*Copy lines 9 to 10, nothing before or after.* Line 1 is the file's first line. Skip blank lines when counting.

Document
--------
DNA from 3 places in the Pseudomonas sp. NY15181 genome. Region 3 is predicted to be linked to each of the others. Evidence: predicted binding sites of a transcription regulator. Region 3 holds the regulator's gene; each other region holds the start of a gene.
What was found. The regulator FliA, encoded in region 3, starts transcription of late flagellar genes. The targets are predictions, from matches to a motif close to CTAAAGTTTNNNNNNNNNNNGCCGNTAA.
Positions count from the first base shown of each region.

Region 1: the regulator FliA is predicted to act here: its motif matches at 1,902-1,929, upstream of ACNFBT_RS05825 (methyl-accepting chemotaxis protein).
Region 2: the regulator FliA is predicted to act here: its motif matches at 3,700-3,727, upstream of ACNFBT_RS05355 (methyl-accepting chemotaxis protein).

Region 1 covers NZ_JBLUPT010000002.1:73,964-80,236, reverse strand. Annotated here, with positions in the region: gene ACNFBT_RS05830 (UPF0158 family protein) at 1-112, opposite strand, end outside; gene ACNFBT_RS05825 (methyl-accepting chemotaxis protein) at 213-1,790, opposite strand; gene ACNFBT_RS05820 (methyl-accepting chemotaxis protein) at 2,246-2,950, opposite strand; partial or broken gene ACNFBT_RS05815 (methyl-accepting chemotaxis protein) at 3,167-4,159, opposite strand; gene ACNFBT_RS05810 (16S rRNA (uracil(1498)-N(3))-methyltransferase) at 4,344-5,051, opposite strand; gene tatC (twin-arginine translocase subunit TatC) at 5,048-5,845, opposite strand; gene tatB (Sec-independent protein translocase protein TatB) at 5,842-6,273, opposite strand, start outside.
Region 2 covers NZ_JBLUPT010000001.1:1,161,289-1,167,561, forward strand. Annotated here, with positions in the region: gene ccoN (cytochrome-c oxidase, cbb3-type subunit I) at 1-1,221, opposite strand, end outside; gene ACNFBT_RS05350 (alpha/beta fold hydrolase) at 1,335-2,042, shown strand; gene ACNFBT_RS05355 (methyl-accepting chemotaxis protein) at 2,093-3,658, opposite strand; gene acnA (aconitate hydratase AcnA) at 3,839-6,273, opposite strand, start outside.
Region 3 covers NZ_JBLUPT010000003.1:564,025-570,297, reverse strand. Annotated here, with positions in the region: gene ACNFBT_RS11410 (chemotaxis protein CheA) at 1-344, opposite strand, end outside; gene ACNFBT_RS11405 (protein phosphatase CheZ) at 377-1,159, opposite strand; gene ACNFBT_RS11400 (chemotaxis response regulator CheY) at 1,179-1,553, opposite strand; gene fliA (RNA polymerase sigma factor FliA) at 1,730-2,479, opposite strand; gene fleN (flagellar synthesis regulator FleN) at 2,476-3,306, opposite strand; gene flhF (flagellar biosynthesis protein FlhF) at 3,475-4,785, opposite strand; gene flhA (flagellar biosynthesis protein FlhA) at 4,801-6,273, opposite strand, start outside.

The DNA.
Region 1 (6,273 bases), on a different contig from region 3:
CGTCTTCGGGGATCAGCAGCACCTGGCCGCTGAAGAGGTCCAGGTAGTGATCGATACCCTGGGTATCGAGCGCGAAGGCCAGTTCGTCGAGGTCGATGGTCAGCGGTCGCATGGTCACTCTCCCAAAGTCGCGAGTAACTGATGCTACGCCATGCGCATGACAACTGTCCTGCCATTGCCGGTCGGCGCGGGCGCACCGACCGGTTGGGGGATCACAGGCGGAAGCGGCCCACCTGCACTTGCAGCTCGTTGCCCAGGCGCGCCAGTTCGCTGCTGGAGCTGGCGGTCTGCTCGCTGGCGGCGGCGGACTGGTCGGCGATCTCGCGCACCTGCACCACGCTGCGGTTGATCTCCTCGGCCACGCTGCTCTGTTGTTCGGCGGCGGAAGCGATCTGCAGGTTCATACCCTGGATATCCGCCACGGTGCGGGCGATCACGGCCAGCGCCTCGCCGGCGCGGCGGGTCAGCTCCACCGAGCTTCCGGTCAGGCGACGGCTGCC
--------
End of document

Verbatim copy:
The DNA.
Region 1 (6,273 bases), on a different contig from region 3: